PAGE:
Stevens County urges residents to report interactions with predators

By: 
Roger Harnack
Publisher

Stevens County officials are calling on the public to report human-predator interactions in a timely manner.
Sheriff Brad Manke today said there has been a “recent increase” in reported encounters, particularly with cougars and wolves.
“The Sheriff’s Office would like to be notified of all conflicts between humans, livestock and predators,” he said. “Wolves and cougars are the main predator focus.”
The statement from Manke today follows previous reports of wolves in populated areas and cougar attacks on farm animals, including a donkey.
“A conflict could include the actual killing of pets or livestock, a predator acting aggressively, or a predator being in very close proximity to a residence or livestock enclosure,” Manke said, urging residents to call 911 if there is imminent danger.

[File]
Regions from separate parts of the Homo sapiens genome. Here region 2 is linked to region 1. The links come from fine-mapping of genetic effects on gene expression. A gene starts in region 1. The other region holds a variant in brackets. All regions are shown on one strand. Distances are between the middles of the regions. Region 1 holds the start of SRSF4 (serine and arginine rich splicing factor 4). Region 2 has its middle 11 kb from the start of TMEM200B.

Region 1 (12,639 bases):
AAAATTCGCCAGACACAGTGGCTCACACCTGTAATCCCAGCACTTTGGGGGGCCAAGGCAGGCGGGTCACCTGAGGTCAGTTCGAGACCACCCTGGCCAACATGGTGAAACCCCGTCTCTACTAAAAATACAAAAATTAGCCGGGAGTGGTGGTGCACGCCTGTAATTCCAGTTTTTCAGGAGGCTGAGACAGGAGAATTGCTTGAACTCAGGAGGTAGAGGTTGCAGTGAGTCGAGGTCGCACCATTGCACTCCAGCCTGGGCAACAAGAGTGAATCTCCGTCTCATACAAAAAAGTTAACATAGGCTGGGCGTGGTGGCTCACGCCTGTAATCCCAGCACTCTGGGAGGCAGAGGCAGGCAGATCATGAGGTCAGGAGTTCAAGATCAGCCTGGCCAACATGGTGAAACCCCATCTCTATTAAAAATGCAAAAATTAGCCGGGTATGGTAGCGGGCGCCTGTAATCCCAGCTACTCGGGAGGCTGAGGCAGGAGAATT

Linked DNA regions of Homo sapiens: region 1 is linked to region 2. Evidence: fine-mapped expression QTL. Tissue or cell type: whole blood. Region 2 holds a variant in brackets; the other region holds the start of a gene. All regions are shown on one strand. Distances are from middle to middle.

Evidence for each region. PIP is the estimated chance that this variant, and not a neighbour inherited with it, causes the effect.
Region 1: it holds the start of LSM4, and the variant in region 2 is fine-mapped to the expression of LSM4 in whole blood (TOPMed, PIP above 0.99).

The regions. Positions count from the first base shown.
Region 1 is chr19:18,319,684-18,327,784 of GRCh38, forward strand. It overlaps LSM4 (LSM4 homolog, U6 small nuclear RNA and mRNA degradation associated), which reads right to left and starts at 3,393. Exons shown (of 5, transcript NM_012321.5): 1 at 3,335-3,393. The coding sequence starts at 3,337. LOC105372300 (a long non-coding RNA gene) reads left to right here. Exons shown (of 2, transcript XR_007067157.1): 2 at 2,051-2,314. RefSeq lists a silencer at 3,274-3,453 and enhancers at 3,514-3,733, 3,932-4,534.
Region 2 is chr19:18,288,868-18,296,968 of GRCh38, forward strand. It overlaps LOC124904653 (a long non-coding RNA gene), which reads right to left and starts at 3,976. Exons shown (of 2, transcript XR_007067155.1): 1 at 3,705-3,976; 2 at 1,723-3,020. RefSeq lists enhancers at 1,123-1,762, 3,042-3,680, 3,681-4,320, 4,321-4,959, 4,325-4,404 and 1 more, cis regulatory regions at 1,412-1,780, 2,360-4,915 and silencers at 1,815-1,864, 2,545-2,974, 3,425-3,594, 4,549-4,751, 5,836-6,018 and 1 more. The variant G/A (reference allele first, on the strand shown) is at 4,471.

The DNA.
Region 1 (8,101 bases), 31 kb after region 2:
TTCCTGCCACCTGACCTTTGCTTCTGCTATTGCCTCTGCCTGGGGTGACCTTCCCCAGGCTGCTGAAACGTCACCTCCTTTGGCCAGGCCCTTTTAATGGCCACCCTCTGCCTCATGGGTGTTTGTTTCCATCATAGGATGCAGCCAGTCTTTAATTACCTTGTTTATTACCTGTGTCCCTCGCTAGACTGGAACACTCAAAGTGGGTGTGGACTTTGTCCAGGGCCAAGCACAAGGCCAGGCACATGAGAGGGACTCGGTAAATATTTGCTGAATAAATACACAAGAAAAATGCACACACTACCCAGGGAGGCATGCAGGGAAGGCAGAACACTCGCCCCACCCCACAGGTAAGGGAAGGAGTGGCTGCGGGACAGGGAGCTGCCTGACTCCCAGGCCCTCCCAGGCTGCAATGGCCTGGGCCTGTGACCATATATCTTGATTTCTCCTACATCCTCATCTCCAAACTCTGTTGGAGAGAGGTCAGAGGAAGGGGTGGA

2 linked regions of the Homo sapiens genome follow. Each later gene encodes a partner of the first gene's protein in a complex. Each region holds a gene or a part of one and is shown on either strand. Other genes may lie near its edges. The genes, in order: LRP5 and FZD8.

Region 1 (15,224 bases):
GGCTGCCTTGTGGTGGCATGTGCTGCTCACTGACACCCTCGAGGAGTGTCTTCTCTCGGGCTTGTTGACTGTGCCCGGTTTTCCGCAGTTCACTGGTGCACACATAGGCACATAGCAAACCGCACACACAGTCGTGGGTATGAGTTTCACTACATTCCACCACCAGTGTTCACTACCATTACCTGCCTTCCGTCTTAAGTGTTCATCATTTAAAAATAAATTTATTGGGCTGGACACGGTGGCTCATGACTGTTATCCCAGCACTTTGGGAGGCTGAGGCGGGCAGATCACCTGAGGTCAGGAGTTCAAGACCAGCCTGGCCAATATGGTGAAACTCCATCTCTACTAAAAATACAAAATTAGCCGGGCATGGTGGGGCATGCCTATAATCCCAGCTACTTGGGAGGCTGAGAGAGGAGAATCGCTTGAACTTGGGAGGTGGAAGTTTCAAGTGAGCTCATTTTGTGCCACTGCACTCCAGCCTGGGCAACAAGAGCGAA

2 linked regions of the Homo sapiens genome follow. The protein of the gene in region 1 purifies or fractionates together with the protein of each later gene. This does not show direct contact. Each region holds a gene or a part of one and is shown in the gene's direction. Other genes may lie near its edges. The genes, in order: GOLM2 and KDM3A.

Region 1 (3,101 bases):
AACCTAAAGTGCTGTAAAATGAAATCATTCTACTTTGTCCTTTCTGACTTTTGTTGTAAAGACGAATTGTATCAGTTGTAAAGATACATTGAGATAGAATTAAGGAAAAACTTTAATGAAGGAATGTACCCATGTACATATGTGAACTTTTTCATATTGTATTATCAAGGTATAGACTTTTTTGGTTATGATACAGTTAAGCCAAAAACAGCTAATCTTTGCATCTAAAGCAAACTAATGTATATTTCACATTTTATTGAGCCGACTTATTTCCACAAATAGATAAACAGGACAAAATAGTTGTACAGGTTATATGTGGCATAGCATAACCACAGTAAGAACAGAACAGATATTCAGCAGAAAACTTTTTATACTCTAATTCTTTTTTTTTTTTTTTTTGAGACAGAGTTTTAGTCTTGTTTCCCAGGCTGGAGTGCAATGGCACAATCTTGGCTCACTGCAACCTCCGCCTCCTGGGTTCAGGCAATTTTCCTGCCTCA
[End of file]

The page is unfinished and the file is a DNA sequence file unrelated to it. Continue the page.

Non-emergency interaction reports can be made by calling Stevens County Dispatch at 509-684-2555, he said.
In addition to taking down the information, local dispatchers will share the information with state Department of Fish and Wildlife.
Non-interactive sightings should be reported to game officials online at https://wdfw.wa.gov/species-habitats/living/dangerous-wildlife/reports or by calling 877-933-9847.
Under state law game officials are required to post incidents involving “predatory wildlife” on its website, Manke said, adding, “This includes accounts of 'safety confrontations or sightings, as well as the known details of reported depredations by predatory wildlife on humans, pets, or livestock.'”
State game officials have 10 days to post the information from the date a report is received.
“Reporting wolf and cougar sightings to WDFW will help keep a more accurate accounting of the frequency of these events,” Manke said. “Timely and accurate reporting will also help ensure accountability by both the Sheriff’s Office and WDFW to the citizens both agencies serve.”
The statement comes just days after a wolf was reportedly killed on the Spokane Indian Reservation in southern Stevens County.
The wolf was previously collared with a GPS tracking device, state official said, noting no other information is available on that incident.

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